Ironman: the journey is the destination

From 2002 – 2007 I was “all in.” I ate, slept, and breathed Ironman training. I studied the science of nutrition, metabolism, and psychology. I used myself as an n=1 study. I trained hard. I raced hard. I basically gave five years of my life trying to get the most from my body.  As I wrapped up my final Ironman, I reflected on the journey and realized that the benefits I received from those five years transcended training and racing. Here is my perspective on my Ironman journey…

Note:  This post was written in 2007, my last season racing as a professional.

I got hooked on Ironman shortly after I became hooked on triathlon.  I viewed Ironman as the pinnacle of triathlon, the ultimate test of endurance.  I was intrigued by the complexity of the event and the amount of training involved.  Ironman athletes were in control of their bodies, physically able to go the distance and mentally able to stay strong.

I remember when I was in elementary school, my mom told me how impressed she was with how well marathoners knew their bodies; she said that marathoners’ bodies were so fine-tuned that they knew exactly what to eat and when to eat it in order to perform a certain way.  Now, I’m not sure how she knew this because she wasn’t a marathoner, but nevertheless, it made a huge impact on me.  I wanted to be one of those folks who had a fine-tuned body, able to discern even the slightest changes.

In 2002, I set my sights on trying to become the best Ironman athlete I could be. Now, was this a good idea?  Yes and No.  If I knew then what I know now, I probably wouldn’t have made many of the same decisions, and I probably wouldn’t have focused on Ironman.  But I don’t regret the choice I made. I thoroughly enjoyed the Ironman journey.

Two quotes motivated my early Ironman training.  One quote was from Dan Empfield (founder of Quintana Roo and Slowtwitch) who wrote that “it takes three years of training to be able to do the three years of training needed to race Ironman.”  The other quote was from Greg LeMond who said something like:  no matter how good you get, racing doesn’t hurt less, you just get to the finish line faster.  Take home message: it takes a long time to get good, and it never feels easy, you just get done quicker.  With these two things in mind, I set out to transform myself into an Ironman athlete.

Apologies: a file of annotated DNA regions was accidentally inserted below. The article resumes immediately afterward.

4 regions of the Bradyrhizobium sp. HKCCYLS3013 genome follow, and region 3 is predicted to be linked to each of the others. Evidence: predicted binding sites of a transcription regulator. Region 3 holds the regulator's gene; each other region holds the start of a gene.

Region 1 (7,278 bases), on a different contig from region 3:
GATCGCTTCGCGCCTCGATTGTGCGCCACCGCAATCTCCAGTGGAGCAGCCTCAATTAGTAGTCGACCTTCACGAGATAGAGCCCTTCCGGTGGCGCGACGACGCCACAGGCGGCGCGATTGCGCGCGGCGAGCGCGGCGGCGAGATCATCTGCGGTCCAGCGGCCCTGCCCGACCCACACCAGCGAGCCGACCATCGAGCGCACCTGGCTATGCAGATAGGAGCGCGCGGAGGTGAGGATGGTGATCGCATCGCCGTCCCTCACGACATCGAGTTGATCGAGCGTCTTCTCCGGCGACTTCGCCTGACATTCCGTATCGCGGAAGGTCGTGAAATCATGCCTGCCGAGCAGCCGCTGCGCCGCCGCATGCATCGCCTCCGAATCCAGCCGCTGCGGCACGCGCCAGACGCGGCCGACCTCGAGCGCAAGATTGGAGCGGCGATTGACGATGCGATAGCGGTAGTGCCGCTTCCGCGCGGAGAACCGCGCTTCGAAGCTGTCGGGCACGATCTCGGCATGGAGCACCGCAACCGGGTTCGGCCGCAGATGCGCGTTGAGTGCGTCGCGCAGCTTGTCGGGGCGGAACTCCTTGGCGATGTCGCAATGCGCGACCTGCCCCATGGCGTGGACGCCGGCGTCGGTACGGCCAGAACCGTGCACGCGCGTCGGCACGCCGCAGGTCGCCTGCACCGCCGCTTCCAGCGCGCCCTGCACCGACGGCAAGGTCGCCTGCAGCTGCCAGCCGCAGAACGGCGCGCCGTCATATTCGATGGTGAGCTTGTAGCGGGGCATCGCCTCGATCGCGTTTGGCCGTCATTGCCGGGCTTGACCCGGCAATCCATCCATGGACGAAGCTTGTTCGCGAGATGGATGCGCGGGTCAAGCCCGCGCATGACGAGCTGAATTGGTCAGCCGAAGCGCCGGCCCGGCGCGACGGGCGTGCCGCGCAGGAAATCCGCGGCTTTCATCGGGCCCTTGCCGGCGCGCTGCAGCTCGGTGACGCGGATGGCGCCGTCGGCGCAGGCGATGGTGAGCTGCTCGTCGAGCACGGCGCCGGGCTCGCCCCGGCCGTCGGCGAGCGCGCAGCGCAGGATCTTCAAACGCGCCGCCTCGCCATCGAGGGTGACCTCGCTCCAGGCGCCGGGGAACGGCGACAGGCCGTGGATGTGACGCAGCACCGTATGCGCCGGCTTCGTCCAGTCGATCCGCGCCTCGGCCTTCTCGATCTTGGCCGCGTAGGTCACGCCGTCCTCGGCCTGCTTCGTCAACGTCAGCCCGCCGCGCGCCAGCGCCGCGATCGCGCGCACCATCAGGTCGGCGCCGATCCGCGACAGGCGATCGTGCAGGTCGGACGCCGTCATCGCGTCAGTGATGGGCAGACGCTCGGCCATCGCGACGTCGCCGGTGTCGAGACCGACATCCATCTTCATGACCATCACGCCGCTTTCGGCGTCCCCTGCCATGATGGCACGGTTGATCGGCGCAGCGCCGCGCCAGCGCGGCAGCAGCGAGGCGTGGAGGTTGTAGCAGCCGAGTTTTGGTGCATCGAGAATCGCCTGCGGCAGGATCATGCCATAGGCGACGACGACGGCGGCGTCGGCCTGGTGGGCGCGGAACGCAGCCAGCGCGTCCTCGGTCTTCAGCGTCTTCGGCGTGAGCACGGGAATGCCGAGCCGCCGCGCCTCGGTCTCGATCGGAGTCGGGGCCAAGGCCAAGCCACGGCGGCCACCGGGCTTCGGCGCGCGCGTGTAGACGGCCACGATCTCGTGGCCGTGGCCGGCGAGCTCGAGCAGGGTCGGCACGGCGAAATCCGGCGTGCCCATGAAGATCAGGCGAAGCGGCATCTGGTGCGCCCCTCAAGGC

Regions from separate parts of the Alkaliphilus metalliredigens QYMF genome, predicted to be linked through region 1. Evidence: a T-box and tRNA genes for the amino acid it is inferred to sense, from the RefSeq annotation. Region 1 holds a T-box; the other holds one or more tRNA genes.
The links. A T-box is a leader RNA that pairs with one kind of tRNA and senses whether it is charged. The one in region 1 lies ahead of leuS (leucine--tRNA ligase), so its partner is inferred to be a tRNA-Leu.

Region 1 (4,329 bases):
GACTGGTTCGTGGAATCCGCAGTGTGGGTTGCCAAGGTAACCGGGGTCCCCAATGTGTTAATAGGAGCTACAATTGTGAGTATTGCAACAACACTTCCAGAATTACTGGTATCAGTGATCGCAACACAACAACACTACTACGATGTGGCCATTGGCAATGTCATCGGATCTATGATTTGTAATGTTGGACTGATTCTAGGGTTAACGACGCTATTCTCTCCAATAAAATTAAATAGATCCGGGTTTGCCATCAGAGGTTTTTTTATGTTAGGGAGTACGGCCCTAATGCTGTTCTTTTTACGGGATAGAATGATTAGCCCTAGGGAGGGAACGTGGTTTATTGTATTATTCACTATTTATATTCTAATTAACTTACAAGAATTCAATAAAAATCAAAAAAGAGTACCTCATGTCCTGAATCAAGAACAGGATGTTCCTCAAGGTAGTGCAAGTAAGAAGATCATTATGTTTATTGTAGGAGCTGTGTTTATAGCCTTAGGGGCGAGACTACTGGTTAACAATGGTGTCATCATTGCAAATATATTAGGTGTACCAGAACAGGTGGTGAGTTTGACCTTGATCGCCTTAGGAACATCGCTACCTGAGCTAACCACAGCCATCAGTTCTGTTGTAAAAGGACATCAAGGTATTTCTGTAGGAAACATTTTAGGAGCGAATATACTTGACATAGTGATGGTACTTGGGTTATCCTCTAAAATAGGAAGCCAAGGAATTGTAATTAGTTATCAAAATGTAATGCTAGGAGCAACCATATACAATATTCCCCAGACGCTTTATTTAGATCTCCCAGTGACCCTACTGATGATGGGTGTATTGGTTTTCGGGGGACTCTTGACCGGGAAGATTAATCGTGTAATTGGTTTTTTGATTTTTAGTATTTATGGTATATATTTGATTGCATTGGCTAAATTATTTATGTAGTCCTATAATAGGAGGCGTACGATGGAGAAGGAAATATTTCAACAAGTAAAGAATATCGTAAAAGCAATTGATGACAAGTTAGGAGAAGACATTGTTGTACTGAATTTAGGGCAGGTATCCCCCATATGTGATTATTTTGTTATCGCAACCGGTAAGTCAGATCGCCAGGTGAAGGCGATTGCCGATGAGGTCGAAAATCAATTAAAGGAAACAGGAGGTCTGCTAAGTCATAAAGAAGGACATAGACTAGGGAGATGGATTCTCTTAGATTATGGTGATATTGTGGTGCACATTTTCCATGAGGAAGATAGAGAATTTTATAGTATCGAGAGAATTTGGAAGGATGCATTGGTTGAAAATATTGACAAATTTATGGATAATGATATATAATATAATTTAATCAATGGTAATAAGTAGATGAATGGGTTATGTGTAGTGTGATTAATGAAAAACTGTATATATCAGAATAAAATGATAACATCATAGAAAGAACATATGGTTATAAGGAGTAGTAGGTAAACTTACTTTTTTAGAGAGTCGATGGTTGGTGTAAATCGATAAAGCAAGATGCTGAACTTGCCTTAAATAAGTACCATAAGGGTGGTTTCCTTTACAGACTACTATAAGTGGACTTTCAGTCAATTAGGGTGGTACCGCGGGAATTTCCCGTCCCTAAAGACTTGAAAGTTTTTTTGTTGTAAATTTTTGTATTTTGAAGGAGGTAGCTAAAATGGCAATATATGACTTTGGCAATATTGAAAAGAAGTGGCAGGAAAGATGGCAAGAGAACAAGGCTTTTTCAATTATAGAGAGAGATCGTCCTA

I was a do-it-yourselfer.  I didn’t want a coach telling me what to do (I had a couple of bad experiences with coaches, which is another story in itself).  I was a track and cross-country coach, so I felt that I had enough sense to train myself for an Ironman.  I read a bit about Ironman training and tried to incorporate what I learned during my life as a track athlete.

Sometimes ignorance is a good thing, but for me, most of the time, ignorance was a bad thing. I tackled many challenges that I probably shouldn’t have.  I did some crazy training that, at the time, seemed like a good idea.  It probably helped me in some way, but was not optimal.  I kept the Dan Empfield quote in mind and had faith that I was putting in the necessary basework so I could race Ironman.

I often looked at what the top folks did that led to their success and tried to incorporate it into my training.  Looking back, I think I wasted over 50% of my training by doing things that were not optimal to my performance enhancement.  This included intensity, volume, nutrition, and being too anal about getting training in.

I remember taking my own food to family get-togethers.  My wife’s family didn’t know how to cook when I visited; I would sit at the dinner table and eat my own food while the rest of the family ate normally.  I brought my indoor bike trainer to Christmas and did rides while the rest of the family was spending time together.  I scrutinized my training and the hours I spent each week. If I didn’t hit my weekly mileage or time goal, I wasn’t a happy person.  Looking back, I cringe…  I am very grateful that everyone in my family was so understanding and put up with my obsessive behavior.

A huge breakthrough came during my off-season in 2004.  Up till then, I had identified myself as an elite athlete.  This title carried over from my track career and my early success in triathlon.  This title was both an honor and a curse.  I loved being thought of as a top athlete, but I also felt like I had to continue training to keep up that reputation.  It was what was expected.